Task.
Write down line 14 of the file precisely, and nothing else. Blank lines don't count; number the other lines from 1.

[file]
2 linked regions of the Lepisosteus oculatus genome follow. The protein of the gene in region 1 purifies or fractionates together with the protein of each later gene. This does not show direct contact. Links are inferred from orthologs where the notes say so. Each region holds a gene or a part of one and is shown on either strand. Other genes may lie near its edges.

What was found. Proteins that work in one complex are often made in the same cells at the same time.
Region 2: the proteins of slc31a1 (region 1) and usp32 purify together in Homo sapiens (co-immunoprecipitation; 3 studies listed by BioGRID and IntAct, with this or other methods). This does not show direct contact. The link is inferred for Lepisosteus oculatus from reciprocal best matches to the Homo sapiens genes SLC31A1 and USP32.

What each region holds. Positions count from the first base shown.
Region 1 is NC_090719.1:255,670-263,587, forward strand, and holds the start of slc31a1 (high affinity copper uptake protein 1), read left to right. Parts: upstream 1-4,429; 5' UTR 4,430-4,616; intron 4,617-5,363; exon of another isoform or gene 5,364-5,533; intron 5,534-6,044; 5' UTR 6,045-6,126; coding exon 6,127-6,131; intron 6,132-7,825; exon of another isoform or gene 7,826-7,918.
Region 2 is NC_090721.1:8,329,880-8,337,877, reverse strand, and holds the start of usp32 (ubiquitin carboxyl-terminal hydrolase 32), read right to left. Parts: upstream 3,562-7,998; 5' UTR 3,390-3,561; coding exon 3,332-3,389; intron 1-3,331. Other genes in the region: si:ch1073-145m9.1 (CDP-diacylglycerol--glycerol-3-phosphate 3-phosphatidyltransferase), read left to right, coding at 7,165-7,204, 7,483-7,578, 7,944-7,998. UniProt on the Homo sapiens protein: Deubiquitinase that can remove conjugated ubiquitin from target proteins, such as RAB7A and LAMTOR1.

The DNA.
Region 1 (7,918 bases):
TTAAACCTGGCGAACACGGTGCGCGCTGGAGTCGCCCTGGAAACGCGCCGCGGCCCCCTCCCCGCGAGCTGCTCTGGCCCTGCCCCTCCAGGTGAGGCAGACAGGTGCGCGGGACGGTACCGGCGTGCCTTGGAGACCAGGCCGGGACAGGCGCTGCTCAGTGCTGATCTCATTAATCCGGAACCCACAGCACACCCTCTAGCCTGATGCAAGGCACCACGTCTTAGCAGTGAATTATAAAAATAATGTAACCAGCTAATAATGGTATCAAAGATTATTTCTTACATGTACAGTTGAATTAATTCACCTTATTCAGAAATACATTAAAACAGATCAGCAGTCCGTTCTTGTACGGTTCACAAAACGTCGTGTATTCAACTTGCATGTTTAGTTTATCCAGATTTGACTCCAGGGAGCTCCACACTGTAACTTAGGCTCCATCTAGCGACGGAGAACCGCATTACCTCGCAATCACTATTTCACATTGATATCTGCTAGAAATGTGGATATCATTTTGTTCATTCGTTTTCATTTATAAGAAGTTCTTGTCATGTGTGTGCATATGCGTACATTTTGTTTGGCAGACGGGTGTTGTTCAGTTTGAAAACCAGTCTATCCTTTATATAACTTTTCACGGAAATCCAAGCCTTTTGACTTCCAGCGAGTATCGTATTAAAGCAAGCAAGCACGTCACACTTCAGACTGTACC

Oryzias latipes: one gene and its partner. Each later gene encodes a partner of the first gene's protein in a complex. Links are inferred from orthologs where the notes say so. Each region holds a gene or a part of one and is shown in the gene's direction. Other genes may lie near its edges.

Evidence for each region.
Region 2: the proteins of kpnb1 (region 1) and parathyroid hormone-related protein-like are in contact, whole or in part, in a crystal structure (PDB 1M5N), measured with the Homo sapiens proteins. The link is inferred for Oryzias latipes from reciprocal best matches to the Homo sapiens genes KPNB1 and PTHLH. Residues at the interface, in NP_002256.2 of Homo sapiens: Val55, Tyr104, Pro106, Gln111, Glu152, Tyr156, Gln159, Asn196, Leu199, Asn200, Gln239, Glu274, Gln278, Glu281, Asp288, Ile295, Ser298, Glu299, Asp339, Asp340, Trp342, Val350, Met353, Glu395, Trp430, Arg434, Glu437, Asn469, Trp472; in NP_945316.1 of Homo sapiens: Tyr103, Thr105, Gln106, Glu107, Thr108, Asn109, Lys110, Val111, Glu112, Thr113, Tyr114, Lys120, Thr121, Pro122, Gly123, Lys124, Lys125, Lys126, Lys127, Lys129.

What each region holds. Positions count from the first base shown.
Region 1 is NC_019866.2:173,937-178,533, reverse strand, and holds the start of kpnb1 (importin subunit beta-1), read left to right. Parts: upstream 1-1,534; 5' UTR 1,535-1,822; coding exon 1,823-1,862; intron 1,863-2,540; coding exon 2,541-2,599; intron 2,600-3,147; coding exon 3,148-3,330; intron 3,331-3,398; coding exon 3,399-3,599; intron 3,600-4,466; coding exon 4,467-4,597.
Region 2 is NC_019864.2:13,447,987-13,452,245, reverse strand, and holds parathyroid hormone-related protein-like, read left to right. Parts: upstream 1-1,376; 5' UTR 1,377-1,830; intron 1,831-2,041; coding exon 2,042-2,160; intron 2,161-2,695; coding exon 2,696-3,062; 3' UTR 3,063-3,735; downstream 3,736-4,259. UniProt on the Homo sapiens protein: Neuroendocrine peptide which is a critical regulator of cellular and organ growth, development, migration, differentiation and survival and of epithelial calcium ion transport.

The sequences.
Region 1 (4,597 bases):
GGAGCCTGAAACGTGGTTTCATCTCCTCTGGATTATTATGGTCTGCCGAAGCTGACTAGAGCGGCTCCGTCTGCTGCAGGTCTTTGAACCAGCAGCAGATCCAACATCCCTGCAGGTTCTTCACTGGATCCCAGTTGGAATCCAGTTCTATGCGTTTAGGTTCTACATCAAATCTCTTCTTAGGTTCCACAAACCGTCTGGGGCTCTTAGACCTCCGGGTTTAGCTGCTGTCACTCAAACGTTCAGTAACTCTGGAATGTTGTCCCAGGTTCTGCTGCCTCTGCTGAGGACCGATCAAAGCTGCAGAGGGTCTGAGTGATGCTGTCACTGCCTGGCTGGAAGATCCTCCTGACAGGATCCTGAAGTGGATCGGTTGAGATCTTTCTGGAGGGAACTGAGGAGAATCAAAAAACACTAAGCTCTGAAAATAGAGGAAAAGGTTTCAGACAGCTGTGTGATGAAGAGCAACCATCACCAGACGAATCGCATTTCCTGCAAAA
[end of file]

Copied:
Region 1 is NC_019866.2:173,937-178,533, reverse strand, and holds the start of kpnb1 (importin subunit beta-1), read left to right. Parts: upstream 1-1,534; 5' UTR 1,535-1,822; coding exon 1,823-1,862; intron 1,863-2,540; coding exon 2,541-2,599; intron 2,600-3,147; coding exon 3,148-3,330; intron 3,331-3,398; coding exon 3,399-3,599; intron 3,600-4,466; coding exon 4,467-4,597.